Additional heartbeats from cardiac chambers, so-called ventricular extrasystoles, may be associated with severe diseases.
Researchers at Karlsruhe Institute of Technology (KIT) use machine learning for their non-invasive localization. This may facilitate and improve future diagnosis and therapy. The researchers use artificial neural networks trained with synthetic data from a realistic simulation model.
Coordinate representation of the ventricles.
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Worldwide, cardiovascular diseases cause more than 17 million deaths per year. Of these, about 25 percent are deemed sudden cardiac deaths. They may be caused by ventricular tachycardias, i.e. quick cardiac dysrhythmias from the ventricles that are frequently caused by ventricular extrasystoles. These additional heartbeats from the heart chambers feel like skipped heartbeats. Normal heartbeat is controlled by the sino-atrial node in the left atrium. Extrasystoles, by contrast, are caused by electrical signal sources at other places. Up to a certain number, ventricular extrasystoles are normal. Ventricular tachycardias, however, may impair cardiac action and even be life-threatening in case of existing cardiac insufficiency.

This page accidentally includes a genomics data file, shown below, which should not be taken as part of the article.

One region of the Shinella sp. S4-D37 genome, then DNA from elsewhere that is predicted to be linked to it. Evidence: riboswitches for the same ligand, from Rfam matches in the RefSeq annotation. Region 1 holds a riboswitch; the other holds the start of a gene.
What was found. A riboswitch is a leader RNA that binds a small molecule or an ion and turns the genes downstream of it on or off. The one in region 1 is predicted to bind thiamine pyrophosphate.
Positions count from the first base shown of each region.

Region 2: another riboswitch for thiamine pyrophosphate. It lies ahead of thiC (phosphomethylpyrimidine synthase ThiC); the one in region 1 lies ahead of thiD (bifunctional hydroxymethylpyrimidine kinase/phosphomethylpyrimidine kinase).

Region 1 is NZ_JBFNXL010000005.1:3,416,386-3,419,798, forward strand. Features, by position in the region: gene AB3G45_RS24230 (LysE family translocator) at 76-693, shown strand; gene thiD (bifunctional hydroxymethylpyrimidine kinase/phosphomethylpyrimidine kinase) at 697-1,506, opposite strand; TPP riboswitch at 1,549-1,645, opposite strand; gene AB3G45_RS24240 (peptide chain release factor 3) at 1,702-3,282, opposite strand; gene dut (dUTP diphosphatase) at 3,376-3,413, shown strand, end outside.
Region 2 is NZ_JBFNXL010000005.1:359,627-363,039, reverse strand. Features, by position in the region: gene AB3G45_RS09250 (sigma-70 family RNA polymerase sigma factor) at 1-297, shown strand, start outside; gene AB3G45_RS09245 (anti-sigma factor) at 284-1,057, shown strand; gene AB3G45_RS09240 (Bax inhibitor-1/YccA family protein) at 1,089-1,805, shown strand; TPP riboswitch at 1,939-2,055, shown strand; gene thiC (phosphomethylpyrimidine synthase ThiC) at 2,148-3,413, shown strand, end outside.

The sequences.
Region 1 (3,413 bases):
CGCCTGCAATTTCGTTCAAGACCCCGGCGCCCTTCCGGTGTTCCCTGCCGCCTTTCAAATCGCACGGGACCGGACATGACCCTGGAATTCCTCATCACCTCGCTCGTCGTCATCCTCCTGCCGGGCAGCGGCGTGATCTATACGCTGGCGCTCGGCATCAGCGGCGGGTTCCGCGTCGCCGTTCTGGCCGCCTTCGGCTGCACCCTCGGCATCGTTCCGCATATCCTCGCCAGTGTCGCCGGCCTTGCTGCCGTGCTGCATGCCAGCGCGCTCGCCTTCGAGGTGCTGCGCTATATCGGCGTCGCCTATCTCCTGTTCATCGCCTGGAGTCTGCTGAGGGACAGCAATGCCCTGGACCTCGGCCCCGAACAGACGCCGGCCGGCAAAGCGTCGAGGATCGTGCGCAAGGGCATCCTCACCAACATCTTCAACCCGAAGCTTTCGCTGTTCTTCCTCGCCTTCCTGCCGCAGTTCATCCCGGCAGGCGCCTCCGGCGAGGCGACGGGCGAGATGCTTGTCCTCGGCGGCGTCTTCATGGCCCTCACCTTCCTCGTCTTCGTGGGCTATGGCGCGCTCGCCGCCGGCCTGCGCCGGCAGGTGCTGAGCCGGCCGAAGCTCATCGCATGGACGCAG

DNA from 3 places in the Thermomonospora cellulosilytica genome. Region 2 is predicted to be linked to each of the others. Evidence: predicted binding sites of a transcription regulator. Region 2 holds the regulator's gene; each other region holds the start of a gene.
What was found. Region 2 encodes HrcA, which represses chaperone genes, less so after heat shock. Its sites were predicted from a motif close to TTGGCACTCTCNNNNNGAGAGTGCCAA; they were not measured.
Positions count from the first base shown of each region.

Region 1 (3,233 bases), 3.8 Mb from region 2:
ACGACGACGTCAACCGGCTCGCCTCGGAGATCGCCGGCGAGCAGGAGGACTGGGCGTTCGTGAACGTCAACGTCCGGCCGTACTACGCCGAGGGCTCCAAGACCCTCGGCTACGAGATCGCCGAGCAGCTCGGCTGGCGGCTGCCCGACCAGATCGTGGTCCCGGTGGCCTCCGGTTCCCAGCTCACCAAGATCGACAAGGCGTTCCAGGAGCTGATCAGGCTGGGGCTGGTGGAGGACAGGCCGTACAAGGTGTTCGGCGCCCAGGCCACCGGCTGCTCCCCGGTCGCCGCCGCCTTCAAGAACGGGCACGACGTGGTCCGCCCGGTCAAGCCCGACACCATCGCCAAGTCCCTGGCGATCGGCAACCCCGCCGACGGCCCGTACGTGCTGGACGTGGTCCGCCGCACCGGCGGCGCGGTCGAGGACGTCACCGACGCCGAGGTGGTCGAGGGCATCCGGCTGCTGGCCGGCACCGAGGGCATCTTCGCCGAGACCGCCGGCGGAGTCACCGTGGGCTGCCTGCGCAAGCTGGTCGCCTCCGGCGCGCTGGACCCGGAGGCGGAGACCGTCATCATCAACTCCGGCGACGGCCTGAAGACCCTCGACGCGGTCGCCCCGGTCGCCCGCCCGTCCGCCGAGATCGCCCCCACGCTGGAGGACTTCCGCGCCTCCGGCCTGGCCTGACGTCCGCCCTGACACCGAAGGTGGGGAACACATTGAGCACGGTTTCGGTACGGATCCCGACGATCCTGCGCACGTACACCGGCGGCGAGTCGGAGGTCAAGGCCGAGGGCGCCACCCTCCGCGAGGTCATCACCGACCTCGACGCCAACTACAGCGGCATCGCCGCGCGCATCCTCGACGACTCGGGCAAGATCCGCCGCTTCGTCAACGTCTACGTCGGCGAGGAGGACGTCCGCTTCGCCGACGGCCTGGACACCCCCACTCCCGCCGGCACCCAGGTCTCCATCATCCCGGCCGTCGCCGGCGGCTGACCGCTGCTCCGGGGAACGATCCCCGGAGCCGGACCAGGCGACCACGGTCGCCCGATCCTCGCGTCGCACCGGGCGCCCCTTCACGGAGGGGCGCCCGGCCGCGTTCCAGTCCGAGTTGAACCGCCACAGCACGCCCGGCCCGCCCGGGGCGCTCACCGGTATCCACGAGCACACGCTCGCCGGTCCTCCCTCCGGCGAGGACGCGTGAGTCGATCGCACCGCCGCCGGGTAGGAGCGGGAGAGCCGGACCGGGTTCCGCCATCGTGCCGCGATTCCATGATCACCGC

Ventricular tachycardias may be treated by catheter ablation: The origin of the extrasystoles is ablated by high-frequency current via a special catheter. For this, the origin must be localized precisely. Methods to insert a catheter into the ventricle for localization are minimally invasive, but time-consuming and associated with certain risks. Localization based on an electrocardiogram (ECG) requires prior acquisition of the patient-specific geometry with the help of tomographic imaging. “Machine learning methods, by contrast, enable identification of the origin of extrasystoles in a non-invasive manner and without tomographic imaging,” says Dr. Axel Loewe, Head of the interdisciplinary Computational Cardiac Modeling Group at KIT’s Institute of Biomedical Engineering (IBT).
In Artificial Intelligence in Medicine, researchers from IBT and from the company of EPIQure in Karlsruhe report how they use deep learning to localize ventricular extrasystoles from ECG signals without patient-specific geometries. For this purpose, the researchers use convolutional neural networks (CNNs). This is a special type of artificial neural networks, which is composed of various layers with different tasks. CNNs are suited for high data volumes and can be trained comparably quickly.
The researchers trained the CNNs with synthetic data obtained from a realistic simulation model exclusively. This was the only way to generate a data set of 1.8 million extrasystole ECGs. Finally, they evaluated their method using clinical data. In 82 percent of all clinical cases, the origin of the extrasystoles had been determined correctly. “Following further optimization using clinical data, our method will have the potential to accelerate medical interventions, reduce risks, and improve results,” Loewe says.
MEDICA-tradefair.com; Source: Karlsruhe Institute of Technology